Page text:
In BQP v BQQ [2018] SGHC 55 (“BQP v BQQ), the Singapore High Court confirmed that arbitrators are generally free to determine matters of evidence and procedure in international arbitrations, unhindered by the national laws of the seat and the underlying contract.


BQQ commenced an SIAC1 arbitration in Singapore against BQP for breach of contract, in accordance with the arbitration clause in contract A. BQP objected to the tribunal’s jurisdiction on the basis that contract A was superseded by contract B, which required parties to arbitrate their dispute through BANI2 arbitration in Indonesia.

The tribunal considered both contracts with guidance from evidence of pre-contractual negotiations between the parties, and concluded that contract B did not supersede contract A. The tribunal therefore found that it had the jurisdiction to decide the dispute. BQP challenged the tribunal’s award on jurisdiction in the High Court of Singapore.

In dismissing the BQP’s challenge on the tribunal’s award on jurisdiction, one of the issues that the High Court had to decide was whether pre-contractual negotiations are admissible in evidence to construe written agreements.

High Court’s decision

At the outset, the High Court held that the question of the admissibility of pre-contractual negotiations in construing written agreements was a question of evidence or procedural law3 (while observing that it’s not a settled issue in all jurisdictions), and not a question of contract law which governs the substantive rights of the parties.4

The High Court acknowledged that this was an important issue, insofar as it related to domestic litigation proceedings in Singapore. However, different considerations applied to international arbitration and where parties have agreed that the tribunal shall determine the relevance, materiality, and admissibility of all evidence, the tribunal would be entitled to disregard traditional common law evidentiary rules on the admissibility of parol evidence in contractual interpretation.

In refusing BQP’s leave to appeal to the Court of Appeal, the High Court made the following observations:

  1. The parts of the Singapore Evidence Act that cover relevancy, proof, production and effect of evidence do not apply to arbitral proceedings. This, the High Court remarked is “unsurprising”, as Parliament understood that parties resort to arbitration “precisely because they wish to avoid the national laws of countries shackling their quest for a speedy, commercial and practical outcome to their dispute.”5
  2. Since the parties agreed that any dispute arising out of their contract would be resolved under the SIAC Rules,6 they also agreed that “the tribunal shall determine the relevance, materiality and admissibility of all evidence” – regardless of their admissibility under national law.7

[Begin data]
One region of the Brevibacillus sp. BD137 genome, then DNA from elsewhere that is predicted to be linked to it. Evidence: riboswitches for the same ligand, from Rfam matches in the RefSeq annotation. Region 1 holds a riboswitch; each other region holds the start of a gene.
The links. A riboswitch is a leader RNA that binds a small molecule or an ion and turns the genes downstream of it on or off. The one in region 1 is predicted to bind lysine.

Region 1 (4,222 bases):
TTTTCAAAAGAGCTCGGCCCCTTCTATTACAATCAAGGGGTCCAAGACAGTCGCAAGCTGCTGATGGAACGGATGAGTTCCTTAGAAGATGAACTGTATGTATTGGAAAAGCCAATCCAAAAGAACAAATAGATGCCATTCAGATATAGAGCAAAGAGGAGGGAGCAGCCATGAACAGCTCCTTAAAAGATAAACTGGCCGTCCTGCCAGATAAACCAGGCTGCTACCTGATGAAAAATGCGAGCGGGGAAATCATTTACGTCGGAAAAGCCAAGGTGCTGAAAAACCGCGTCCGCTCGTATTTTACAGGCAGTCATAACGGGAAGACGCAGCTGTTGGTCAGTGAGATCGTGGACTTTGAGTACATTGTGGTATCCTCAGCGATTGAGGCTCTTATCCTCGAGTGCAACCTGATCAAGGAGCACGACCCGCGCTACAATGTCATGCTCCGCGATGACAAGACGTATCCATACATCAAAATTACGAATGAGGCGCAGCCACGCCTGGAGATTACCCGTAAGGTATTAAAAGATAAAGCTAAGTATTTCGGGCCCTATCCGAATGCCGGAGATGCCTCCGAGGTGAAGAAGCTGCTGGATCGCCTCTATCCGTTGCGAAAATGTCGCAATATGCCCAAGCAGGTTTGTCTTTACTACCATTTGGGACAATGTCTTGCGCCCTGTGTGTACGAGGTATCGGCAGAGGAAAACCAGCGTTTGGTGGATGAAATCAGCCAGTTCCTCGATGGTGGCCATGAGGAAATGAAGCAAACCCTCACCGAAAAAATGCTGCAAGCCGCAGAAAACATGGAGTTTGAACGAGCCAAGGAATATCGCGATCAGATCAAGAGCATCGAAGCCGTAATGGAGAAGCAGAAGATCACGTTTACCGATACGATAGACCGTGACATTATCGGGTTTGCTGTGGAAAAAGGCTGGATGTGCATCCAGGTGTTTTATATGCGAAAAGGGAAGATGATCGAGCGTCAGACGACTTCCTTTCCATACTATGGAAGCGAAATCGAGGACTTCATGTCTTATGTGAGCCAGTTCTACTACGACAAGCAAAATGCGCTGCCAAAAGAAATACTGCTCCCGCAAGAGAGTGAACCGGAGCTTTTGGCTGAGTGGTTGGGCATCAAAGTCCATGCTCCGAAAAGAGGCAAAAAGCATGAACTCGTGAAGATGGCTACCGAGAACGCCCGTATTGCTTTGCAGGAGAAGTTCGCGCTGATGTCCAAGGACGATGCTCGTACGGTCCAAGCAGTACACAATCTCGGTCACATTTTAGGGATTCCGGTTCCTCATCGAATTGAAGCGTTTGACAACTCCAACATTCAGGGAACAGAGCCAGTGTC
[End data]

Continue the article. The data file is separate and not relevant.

3. This was consistent with the rules of other major arbitral institutions, including the LCIA,8 HKIAC,9 and AAA.10Although the ICC Rules do not contain a specific provision like those of the other institutions, the Court observed that an ICC tribunal has inherent broad powers to apply the rules of law it determines to be appropriate.11
  4. Floodgates arguments that the admission of pre-contract negotiations or subsequent conduct could vastly expand discovery obligations and the volume of evidence were dismissed as not being valid in the arbitration context as most international arbitrations now adopt the IBA Rules on the Taking of Evidence in International Arbitration (IBA Rules).12


The High Court’s reasoning in BQP v BQQ arguably extends beyond Singapore-seated SIAC arbitrations to any arbitration which proceeds on the basis that matters of evidence are for the tribunal alone to determine. It therefore should apply to all arbitrations initiated under other major arbitral institutions, such as the LCIA, HKIAC, AAA, as well as the ICC.

In choosing its institutional rules, parties should appreciate the extent of the power such rules afford on the tribunal as to how it treats evidence. By giving the tribunal absolute discretion, parties gives the tribunal the power to equally disregard any established rules of evidence.

However, what constitutes evidential or procedural law issues in one jurisdiction may be considered substantive law issues in another. It is not difficult to see how the High Court in BQP v BQQ could have reached the opposite decision had the admissibility of pre-contractual negotiations – which is closely connected to substantive principles of contractual interpretation – was considered a substantive rather than procedural law issue under Singapore law.